content writing tips

Top 10 Tips for Self-Editing and Revising

Man applying editing tips
Photo by Buro Millennial from Pexels

All too often, people divide writers and editors into separate categories. It’s true that not all editors are writers, but all writers must be editors. Writers who throw together a rough draft and do a quick spell-check, then expect an editor to do all the hard work, are making a big mistake for several reasons:

  • The writer loses an opportunity to learn about weaknesses in their own writing.
  • The editor may not be able to tell what the writer’s original intention was, and the core message of the content might be lost.
  • The revising and editing process is a huge opportunity for improvement — and what writer would want to miss out on that?

In this post, I’ll share some useful tips for revising and editing your own work. First, though, I’m going to answer two important questions.

What’s the Difference Between Editing and Revising?

I regularly write content for an online marketing company. Overall, I enjoy what I do for them. However, I do have a few pet peeves. One of them has to do with the man (we’ll call him Joe) who sometimes performs quality checks on my work.

Joe is good at catching errors. Sometimes, though, he makes “corrections” that are pretty arbitrary. I go along with them just because it’s not worth discussing. The other thing Joe does that irks me is that when he edits one of my pieces, he typically leaves a note that says something along the lines of, “Edits attached. Revise and repost.”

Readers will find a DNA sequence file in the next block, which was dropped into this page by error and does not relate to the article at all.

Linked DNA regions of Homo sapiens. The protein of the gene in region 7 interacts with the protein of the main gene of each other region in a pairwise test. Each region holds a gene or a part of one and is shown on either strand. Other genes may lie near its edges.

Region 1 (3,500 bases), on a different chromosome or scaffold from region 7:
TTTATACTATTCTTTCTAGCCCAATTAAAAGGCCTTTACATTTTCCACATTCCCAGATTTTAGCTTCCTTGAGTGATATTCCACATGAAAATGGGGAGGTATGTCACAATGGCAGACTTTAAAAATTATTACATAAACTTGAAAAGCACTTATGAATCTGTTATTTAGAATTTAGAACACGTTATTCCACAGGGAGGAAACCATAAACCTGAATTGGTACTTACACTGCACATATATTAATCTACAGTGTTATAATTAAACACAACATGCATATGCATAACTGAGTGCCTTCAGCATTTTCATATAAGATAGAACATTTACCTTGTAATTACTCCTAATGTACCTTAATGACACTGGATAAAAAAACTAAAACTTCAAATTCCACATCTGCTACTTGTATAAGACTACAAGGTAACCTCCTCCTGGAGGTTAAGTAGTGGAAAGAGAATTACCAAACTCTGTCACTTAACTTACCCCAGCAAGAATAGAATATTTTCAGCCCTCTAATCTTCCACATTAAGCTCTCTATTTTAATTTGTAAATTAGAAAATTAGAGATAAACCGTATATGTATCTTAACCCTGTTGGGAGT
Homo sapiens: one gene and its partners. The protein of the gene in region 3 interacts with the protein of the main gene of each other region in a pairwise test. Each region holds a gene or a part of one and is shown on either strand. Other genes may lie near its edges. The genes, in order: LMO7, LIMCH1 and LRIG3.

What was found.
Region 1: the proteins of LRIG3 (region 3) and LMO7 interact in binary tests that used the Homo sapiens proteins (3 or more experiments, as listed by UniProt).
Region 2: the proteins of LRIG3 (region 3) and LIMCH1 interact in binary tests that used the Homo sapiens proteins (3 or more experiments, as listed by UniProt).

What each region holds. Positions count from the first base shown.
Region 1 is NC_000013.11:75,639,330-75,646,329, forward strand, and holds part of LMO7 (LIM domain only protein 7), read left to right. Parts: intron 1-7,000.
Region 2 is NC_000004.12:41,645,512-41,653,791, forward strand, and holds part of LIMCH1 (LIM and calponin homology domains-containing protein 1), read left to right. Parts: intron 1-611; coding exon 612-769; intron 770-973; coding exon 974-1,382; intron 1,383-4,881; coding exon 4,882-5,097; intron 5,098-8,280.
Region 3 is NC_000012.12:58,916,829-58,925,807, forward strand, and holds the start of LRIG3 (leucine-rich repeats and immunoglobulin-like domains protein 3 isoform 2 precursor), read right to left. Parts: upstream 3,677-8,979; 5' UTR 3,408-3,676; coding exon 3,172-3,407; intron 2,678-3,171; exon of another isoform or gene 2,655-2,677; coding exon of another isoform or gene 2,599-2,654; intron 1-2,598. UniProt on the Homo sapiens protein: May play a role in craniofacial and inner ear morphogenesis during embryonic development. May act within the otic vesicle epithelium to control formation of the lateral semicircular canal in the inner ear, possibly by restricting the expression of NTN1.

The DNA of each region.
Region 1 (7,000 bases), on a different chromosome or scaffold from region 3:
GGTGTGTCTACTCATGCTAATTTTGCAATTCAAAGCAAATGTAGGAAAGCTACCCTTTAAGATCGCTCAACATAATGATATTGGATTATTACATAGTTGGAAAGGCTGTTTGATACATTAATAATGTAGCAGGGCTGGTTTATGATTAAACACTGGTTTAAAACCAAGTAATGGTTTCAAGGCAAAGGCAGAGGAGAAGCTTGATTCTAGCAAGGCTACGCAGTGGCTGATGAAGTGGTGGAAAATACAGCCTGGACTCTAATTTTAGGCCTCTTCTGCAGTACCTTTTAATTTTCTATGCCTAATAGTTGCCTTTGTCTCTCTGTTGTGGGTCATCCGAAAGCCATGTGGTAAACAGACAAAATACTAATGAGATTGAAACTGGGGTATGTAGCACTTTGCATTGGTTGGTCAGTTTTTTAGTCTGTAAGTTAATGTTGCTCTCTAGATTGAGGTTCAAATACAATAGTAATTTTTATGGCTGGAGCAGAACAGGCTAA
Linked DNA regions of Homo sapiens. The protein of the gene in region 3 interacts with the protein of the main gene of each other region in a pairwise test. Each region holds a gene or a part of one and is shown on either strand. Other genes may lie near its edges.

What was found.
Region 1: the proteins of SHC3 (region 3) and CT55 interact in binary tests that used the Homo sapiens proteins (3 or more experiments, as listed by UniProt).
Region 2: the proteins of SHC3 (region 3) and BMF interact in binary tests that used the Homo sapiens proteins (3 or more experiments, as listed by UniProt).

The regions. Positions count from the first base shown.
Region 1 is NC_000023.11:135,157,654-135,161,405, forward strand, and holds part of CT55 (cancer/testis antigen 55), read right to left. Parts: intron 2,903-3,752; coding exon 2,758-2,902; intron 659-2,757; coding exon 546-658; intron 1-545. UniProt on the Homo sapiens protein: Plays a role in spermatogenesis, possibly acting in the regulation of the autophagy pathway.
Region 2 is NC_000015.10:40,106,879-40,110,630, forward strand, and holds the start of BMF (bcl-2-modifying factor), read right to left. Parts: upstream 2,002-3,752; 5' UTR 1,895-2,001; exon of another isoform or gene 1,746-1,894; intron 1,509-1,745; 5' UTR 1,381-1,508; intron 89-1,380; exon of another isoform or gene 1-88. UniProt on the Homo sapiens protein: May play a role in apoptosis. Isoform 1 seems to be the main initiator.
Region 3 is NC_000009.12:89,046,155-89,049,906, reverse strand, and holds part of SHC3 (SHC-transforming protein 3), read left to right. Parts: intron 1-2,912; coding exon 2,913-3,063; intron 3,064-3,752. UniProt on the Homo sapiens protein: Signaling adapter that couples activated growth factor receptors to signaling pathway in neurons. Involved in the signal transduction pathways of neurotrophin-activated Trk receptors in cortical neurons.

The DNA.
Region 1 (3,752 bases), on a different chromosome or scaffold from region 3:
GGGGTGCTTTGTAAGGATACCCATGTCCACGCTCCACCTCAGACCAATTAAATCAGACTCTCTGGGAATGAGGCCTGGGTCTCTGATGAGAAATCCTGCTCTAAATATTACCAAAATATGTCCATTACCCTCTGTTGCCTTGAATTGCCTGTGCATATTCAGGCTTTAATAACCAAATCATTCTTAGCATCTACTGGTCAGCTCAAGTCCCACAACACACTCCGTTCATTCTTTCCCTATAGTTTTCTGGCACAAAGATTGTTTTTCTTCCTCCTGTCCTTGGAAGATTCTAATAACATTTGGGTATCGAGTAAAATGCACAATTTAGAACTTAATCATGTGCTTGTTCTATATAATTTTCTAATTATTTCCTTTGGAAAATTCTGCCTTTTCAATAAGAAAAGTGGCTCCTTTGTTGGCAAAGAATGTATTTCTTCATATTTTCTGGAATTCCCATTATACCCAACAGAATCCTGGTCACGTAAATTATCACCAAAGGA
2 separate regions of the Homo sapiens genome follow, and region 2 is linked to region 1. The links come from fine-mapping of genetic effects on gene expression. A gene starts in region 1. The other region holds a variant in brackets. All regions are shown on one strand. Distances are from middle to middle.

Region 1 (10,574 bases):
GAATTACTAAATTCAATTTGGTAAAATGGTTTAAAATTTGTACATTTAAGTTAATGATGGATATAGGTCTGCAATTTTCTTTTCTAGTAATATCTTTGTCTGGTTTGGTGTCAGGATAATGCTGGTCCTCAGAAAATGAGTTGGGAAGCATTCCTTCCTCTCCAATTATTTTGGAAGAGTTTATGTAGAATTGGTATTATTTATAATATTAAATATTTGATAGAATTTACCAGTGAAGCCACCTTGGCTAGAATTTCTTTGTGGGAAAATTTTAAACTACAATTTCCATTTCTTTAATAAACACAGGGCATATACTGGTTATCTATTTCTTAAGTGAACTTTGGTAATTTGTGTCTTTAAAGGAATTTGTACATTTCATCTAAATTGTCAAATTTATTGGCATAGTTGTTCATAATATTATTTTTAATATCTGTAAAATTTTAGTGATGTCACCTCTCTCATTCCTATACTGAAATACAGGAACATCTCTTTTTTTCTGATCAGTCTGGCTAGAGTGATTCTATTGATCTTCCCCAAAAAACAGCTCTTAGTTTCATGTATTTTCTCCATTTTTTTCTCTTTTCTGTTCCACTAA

It seems that Joe does not know the difference between revising and editing. What is the difference, you ask?

  • Editing is about catching errors in grammar, syntax, spelling, etc. It is essentially proofreading, and it happens on a sentence by sentence level.
  • Revising has a broader scope. It considers a document as a whole and checks for things like continuity, consistency, overall tone, and other facets of writing that go far beyond what you see on a sentence level.

If I’m Pretty Good at Catching My Own Errors, What Value Can I Get from Hiring Someone to Help Me Through the Revision and Editing Process?

It is easy for writers to go “edit-blind.” That is to say, writers are much more likely to miss their own missteps than they are to miss others’ mistakes. Hence, even if you are the world’s nerdiest word nerd (or one of them — I don’t want to fight you for the title), it’s always beneficial to have a second pair of eyes review your work and give you feedback.

Also, and this should go without saying, please do not ever rely on MS Word’s Editor feature, Grammarly, or any similar service to enhance your writing. Those things are useful tools, but they’re often wrong.

Okay. Now that we’ve discussed those points, we’ll progress to some tips that will elevate your editing and revising game.

Tip #1: Come at It Fresh

If you are on a tight deadline, you might have to finish writing, quickly edit, and submit. However, if you have time, I recommend that you take a break after you complete your rough draft. Step away from the computer and focus your mind on something else. Maybe take a walk around the block, have a cup of coffee, or go kiss your significant other.

Or, if you are working on a bigger project (like a novel), an even larger break might be necessary. You might switch to working on a different project for a month or two before you dive into the process of editing your rough draft.

Coming at a piece of writing with fresh eyes will make you more alert to errors and help you to be more objective.

Tip #2: Outline It

This tip is mostly for longer projects. You might have started off with an outline, but creating an outline after your rough draft is done has its own benefits. It will help you check for continuity and give you an overall view of your work.

When I am working on a novel, I usually read through my rough draft and write a one- or two-sentence summary of each scene or chapter to help me understand the overall flow of the book. I might do this on index cards, so I can easily rearrange the sections if necessary.

Tip#3: Read It Backward